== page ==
Trivia shows and brackets are both quite popular, and ESPN is now combining the two. A new Bracket Genius quiz show series from ESPN and Intersport will debut Wednesday (March 15) at 6:30 p.m. Eastern on ESPN2 with a half-hour episode describing the format and showing behind-the-scenes footage of the competitors. After that, opening-round matchups will air Wednesday, March 22 and Sunday, March 26, at 5 and 5:30 p.m. Eastern both days, with each producing one winner from four competing teams. Trey Wingo will host the series for ESPN.
This is much more than just a couple of episodes, though. Two bonus round episodes (which will see the four championship-contending teams compete for extra cash prizes of up to $25,000 per episode) will air on Monday, March 27, and the four teams will face off for the championship and its $100,000 prize in a full-hour episode on Tuesday, April 4. And what about the show itself? Here are some more details, from Intersport’s release:
Bracket Genius will pit university academic teams, consisting of three undergraduate students, against one another in a bracket-style competition for the chance to have their team crowned the inaugural Bracket Genius Champion and share the prize of $100,000. The final 16 universities represented on the hardwood will match up in the same head-to-head games on Bracket Genius where the winner advances by answering questions spanning history, geography, politics, literature, science, pop culture, the arts and sports in a race to score as many points as possible against the clock and their opponent.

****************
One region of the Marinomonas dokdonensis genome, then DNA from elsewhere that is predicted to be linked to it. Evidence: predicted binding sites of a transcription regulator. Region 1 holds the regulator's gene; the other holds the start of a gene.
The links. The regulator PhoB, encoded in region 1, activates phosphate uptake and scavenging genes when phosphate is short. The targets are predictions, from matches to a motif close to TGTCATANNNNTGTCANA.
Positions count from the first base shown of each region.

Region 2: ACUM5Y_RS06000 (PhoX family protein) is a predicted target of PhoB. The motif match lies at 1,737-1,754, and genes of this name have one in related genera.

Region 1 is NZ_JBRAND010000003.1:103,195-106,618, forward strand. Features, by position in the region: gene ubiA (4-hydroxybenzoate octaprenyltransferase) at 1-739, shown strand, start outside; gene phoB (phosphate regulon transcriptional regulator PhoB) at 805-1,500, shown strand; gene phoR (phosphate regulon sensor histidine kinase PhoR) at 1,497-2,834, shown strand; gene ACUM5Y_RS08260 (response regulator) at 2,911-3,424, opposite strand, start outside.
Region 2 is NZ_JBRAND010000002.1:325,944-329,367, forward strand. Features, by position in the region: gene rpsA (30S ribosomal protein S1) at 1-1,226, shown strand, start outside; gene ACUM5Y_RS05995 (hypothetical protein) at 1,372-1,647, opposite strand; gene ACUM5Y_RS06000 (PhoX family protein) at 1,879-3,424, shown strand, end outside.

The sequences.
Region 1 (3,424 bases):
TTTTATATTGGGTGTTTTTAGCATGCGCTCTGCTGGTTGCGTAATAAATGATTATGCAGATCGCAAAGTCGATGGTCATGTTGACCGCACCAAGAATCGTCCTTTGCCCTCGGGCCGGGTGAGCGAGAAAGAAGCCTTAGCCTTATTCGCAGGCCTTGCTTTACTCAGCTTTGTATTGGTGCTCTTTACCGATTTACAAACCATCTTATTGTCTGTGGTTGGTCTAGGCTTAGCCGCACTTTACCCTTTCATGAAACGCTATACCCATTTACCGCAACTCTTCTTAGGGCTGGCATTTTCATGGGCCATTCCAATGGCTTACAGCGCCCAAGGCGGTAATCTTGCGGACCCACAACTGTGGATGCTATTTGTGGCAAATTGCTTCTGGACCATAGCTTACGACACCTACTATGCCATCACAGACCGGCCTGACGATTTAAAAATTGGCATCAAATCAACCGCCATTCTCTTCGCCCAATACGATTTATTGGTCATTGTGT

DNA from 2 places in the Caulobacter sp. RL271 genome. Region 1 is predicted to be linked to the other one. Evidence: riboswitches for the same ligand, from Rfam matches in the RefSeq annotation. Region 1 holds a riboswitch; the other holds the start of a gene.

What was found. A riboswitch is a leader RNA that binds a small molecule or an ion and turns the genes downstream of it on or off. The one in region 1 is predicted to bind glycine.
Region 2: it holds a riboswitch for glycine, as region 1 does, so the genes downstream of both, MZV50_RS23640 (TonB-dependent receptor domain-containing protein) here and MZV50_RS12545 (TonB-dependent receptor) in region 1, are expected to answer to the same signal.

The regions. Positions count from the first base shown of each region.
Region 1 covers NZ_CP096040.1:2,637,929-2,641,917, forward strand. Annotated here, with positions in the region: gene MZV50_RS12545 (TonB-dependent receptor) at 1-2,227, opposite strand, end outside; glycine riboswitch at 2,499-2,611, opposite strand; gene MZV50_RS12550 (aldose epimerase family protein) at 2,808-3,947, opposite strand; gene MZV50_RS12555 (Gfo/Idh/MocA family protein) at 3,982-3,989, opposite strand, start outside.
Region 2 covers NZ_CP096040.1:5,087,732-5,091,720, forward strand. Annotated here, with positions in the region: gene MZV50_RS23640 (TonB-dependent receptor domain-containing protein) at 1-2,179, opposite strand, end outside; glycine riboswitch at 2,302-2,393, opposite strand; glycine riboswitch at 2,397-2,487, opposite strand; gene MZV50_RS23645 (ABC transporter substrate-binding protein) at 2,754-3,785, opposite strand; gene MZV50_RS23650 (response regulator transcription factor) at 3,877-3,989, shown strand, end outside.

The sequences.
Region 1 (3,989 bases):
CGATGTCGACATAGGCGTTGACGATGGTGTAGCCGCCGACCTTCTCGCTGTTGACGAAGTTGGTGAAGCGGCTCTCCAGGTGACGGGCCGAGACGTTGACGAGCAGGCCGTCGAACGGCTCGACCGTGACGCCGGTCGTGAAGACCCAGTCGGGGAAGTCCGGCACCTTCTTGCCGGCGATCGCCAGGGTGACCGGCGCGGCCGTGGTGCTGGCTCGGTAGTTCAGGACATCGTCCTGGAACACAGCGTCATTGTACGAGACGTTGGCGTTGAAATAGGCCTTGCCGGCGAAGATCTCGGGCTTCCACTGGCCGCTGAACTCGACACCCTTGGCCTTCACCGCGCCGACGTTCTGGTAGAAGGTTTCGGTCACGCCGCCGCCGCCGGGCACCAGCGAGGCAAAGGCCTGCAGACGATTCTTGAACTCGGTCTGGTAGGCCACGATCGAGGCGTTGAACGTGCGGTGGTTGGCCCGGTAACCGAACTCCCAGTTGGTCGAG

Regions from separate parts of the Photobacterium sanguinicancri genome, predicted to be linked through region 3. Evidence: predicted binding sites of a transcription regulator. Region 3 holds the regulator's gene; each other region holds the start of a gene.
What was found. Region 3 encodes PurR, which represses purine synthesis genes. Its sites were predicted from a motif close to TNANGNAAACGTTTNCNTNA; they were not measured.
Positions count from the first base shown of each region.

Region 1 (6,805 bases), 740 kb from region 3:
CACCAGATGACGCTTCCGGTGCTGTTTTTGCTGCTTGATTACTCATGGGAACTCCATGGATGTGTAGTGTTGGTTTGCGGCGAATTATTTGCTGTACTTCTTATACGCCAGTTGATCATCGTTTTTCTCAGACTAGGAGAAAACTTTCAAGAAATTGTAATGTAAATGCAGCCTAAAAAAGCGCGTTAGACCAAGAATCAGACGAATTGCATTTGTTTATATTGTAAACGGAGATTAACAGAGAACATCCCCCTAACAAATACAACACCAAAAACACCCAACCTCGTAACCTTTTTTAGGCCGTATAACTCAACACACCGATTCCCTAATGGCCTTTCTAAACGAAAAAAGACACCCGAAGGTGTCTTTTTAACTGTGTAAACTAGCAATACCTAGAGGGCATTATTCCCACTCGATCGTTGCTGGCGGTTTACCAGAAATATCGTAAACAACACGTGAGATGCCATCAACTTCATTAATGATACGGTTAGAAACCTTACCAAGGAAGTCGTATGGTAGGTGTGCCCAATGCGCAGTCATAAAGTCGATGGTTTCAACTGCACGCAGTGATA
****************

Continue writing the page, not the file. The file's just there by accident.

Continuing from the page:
As for Wingo, he sounds excited:
“I’m excited to be a part of the show and channel my inner Wink Martindale,” said Wingo. “This show, like all the best things in life, is all about the kids.”
We’ll see how this works out, but Wingo certainly seems like a good fit for the job; he’s demonstrated a great mix of serious competence and light-hearted humor over his ESPN career. And the concept isn’t bad; people like quiz shows, people like university tie-ins, and people like brackets, especially around March Madness.
A lot may depend on the execution here, though. If Wingo and company can make this engaging and fresh, it might be good content for ESPN2 during a pretty slow sports time (at least, slow for them considering their lack of NCAA tournament rights). If it feels like every other quiz show, though, it may wear out its welcome. This may be worth keeping an eye on, especially for the response.